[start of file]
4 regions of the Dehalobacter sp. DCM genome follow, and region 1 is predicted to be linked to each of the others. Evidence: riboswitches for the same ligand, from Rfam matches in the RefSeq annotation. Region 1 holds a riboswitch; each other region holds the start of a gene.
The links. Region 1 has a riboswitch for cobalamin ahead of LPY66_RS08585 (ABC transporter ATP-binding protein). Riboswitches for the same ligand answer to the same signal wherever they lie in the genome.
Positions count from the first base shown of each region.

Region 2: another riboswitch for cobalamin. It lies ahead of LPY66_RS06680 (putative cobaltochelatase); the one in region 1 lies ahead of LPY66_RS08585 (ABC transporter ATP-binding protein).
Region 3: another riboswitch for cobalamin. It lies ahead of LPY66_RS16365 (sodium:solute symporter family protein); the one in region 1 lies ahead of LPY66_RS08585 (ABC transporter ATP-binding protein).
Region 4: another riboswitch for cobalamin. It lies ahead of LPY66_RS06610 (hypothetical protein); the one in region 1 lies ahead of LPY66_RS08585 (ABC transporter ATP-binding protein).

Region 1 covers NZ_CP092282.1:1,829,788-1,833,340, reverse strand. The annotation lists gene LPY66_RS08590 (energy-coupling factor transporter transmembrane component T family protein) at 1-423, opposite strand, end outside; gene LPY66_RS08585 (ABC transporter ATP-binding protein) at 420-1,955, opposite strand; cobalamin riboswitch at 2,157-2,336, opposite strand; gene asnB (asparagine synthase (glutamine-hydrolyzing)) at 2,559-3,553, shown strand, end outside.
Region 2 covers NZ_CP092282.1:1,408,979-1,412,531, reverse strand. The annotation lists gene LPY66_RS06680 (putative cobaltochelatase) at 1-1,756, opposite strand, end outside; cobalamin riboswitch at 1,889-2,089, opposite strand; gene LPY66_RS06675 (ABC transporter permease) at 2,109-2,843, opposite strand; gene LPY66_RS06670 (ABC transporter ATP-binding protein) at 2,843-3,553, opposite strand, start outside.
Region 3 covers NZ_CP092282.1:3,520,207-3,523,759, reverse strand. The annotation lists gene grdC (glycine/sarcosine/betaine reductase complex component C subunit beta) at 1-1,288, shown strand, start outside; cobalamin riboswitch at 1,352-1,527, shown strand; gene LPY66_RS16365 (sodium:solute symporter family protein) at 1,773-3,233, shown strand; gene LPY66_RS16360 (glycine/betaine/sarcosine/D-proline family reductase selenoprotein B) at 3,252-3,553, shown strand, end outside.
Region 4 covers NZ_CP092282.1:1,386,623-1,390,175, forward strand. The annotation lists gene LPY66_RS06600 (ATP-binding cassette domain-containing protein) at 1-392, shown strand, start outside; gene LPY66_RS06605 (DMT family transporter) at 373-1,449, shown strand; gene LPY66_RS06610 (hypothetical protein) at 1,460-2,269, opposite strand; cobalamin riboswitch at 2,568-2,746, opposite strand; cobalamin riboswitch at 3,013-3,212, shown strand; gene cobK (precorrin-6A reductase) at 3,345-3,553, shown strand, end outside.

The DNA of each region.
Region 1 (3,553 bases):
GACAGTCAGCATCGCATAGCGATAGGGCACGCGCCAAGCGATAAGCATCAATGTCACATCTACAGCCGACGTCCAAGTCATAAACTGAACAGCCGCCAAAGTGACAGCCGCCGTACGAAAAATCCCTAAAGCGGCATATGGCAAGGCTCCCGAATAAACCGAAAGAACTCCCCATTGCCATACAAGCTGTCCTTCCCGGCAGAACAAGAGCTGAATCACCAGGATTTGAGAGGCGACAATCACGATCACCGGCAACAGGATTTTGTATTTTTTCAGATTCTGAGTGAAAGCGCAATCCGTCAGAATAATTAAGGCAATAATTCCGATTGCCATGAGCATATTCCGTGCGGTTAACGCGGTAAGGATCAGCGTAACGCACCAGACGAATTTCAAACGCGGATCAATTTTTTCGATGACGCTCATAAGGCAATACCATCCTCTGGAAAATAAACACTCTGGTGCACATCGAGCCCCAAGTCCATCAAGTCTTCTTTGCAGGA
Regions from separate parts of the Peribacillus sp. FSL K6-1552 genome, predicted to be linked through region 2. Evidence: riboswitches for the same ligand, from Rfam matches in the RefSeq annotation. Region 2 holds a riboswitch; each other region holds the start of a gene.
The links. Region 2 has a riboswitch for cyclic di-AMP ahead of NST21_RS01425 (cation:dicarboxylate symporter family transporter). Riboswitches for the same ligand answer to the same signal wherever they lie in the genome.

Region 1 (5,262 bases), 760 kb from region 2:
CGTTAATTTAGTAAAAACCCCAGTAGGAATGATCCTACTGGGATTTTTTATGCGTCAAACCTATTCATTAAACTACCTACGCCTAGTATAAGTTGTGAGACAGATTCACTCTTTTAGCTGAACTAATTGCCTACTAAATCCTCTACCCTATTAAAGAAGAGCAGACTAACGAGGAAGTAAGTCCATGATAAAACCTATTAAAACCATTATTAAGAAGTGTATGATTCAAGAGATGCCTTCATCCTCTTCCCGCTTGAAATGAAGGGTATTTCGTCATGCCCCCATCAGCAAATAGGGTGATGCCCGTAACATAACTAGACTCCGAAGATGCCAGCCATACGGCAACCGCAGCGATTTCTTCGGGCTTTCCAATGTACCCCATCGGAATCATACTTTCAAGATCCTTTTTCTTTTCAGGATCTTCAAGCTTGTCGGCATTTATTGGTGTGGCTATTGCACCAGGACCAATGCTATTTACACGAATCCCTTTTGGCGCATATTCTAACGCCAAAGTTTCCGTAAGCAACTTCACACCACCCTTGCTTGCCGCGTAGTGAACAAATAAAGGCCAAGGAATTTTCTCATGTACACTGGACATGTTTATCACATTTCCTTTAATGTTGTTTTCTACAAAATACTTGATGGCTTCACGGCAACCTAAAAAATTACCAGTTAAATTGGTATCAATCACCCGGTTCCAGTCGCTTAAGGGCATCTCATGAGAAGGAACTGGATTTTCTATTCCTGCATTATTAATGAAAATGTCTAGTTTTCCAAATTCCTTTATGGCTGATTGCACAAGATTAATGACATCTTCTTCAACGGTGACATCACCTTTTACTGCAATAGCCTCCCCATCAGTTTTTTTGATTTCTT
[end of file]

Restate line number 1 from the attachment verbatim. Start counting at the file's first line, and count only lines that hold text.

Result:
4 regions of the Dehalobacter sp. DCM genome follow, and region 1 is predicted to be linked to each of the others. Evidence: riboswitches for the same ligand, from Rfam matches in the RefSeq annotation. Region 1 holds a riboswitch; each other region holds the start of a gene.